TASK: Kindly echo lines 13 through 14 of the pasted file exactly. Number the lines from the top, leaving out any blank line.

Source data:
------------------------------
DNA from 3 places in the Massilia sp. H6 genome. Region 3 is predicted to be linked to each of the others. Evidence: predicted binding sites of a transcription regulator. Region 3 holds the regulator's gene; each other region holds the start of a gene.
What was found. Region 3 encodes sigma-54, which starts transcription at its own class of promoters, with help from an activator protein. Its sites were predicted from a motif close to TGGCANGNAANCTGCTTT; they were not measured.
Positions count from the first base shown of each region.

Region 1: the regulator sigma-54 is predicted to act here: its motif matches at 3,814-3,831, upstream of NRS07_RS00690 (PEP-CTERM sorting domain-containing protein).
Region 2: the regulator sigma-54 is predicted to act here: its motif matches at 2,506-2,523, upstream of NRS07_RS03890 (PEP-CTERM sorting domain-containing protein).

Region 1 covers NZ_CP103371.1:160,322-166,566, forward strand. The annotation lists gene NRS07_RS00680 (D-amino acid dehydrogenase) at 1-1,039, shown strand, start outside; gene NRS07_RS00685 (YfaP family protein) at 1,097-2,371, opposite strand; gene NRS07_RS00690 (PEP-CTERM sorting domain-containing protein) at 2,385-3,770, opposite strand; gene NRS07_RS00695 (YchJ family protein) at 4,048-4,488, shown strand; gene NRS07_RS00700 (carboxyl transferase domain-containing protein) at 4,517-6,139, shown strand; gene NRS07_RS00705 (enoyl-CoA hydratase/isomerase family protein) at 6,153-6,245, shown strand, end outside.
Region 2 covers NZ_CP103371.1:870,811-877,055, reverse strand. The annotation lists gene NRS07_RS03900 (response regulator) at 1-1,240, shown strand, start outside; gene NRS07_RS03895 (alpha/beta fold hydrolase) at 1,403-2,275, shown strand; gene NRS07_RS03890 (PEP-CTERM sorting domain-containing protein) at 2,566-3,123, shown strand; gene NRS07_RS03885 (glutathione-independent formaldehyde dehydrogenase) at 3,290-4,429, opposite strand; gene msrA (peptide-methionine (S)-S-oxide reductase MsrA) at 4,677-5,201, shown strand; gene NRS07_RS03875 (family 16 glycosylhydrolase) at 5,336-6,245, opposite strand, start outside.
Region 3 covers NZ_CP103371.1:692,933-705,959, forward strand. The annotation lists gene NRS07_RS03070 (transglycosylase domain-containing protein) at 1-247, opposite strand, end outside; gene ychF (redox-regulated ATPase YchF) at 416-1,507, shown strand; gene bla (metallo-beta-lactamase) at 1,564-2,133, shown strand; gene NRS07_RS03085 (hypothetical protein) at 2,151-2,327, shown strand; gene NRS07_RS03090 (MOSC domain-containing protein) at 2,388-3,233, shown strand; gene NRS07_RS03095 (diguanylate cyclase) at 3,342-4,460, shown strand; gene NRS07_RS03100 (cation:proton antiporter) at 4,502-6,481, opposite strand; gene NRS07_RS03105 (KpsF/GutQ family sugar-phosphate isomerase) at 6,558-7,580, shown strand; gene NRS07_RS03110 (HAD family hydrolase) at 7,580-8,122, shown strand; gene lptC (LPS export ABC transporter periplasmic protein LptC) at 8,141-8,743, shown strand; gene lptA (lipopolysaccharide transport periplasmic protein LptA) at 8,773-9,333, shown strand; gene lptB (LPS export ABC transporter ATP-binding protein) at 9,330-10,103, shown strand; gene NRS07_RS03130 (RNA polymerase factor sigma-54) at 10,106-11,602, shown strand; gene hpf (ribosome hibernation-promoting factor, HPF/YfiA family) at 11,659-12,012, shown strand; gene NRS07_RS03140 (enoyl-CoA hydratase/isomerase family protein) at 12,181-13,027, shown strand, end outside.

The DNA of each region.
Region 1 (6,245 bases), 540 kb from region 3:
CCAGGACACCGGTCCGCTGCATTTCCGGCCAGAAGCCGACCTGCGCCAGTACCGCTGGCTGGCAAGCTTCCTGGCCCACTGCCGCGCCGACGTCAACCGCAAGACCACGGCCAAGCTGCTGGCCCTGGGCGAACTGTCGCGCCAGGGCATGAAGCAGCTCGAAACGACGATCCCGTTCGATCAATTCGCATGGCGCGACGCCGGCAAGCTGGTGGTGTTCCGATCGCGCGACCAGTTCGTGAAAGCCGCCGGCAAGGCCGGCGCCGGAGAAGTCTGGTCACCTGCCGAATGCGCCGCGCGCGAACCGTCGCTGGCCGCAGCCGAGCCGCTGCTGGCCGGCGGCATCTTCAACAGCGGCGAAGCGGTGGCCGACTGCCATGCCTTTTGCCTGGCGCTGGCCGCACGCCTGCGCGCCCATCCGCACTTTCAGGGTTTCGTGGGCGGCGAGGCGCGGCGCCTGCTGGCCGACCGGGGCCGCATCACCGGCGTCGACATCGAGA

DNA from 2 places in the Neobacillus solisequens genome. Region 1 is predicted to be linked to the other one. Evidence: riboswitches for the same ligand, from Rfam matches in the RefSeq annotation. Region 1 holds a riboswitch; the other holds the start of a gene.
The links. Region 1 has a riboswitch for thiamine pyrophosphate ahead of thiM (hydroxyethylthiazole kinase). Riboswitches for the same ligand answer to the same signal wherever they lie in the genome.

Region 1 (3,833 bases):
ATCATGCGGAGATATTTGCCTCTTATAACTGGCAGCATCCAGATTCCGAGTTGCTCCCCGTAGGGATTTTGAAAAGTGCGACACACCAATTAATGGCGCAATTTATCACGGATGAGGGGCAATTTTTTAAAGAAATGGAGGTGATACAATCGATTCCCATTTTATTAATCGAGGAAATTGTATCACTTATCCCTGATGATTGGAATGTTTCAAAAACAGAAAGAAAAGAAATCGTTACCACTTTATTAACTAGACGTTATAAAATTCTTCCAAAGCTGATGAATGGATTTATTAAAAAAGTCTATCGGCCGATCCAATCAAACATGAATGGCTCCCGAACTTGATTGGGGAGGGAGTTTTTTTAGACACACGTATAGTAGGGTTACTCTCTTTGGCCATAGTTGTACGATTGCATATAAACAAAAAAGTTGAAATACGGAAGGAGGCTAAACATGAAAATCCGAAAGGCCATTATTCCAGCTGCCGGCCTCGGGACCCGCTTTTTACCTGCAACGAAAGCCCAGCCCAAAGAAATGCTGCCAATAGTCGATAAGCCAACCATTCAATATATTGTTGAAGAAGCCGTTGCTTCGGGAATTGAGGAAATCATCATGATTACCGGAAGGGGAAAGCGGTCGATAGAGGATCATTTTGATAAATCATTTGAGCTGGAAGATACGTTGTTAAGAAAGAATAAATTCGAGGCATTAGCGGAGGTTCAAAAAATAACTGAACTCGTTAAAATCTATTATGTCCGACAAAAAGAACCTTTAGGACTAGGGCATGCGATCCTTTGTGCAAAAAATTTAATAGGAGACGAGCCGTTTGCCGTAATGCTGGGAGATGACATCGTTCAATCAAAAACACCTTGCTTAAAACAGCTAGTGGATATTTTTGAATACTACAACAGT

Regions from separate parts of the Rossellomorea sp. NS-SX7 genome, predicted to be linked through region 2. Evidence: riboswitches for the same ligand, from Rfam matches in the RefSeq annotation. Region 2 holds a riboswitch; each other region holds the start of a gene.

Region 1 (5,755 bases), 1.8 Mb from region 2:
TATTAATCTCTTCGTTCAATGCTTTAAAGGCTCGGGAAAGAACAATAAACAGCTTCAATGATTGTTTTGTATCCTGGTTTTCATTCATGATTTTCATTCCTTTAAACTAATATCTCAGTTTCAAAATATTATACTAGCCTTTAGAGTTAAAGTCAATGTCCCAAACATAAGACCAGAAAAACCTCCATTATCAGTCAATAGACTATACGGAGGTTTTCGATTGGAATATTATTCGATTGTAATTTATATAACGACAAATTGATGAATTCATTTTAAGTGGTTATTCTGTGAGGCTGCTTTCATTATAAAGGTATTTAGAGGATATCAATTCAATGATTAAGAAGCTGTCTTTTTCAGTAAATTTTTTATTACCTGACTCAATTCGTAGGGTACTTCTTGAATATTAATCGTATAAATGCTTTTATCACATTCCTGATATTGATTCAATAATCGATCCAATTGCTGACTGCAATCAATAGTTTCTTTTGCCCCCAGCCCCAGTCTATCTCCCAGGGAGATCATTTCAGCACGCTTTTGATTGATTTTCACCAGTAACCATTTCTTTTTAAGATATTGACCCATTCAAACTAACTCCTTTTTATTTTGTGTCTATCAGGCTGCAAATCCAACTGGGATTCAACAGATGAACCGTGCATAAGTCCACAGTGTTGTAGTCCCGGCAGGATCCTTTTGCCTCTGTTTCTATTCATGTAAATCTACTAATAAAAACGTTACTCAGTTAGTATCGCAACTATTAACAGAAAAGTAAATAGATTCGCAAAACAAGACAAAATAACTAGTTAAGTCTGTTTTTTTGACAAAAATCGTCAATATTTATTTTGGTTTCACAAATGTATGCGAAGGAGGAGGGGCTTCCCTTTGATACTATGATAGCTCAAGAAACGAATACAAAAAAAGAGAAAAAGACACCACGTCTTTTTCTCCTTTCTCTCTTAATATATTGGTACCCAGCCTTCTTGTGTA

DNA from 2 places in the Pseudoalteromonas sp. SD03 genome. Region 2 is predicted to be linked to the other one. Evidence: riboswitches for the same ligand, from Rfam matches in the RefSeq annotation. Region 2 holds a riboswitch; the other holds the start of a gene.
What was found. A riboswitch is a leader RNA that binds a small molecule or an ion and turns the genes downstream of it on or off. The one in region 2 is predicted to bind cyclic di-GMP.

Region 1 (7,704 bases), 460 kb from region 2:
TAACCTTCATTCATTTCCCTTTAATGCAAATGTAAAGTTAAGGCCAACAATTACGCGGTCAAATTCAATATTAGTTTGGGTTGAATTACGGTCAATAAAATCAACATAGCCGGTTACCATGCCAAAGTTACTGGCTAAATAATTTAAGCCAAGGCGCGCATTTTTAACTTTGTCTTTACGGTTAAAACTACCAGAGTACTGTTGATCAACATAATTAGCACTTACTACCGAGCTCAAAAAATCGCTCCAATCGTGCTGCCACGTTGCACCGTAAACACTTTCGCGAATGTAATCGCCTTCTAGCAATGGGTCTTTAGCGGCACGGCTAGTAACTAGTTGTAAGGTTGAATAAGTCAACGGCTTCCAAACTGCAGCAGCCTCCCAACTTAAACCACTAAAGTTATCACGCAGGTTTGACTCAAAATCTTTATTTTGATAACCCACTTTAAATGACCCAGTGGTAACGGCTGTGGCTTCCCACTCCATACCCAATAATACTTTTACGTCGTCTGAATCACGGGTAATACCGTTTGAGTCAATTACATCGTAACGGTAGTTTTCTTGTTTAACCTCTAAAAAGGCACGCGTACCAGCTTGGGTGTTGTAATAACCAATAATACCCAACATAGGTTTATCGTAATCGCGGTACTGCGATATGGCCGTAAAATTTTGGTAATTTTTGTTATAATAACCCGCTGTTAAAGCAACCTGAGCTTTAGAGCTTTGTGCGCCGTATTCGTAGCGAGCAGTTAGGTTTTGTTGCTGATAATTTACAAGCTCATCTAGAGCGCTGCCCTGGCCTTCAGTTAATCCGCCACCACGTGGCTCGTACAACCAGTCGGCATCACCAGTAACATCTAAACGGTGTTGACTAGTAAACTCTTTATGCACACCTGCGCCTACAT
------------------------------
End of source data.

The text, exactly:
The links. Region 1 has a riboswitch for thiamine pyrophosphate ahead of thiM (hydroxyethylthiazole kinase). Riboswitches for the same ligand answer to the same signal wherever they lie in the genome.

Region 1 (3,833 bases):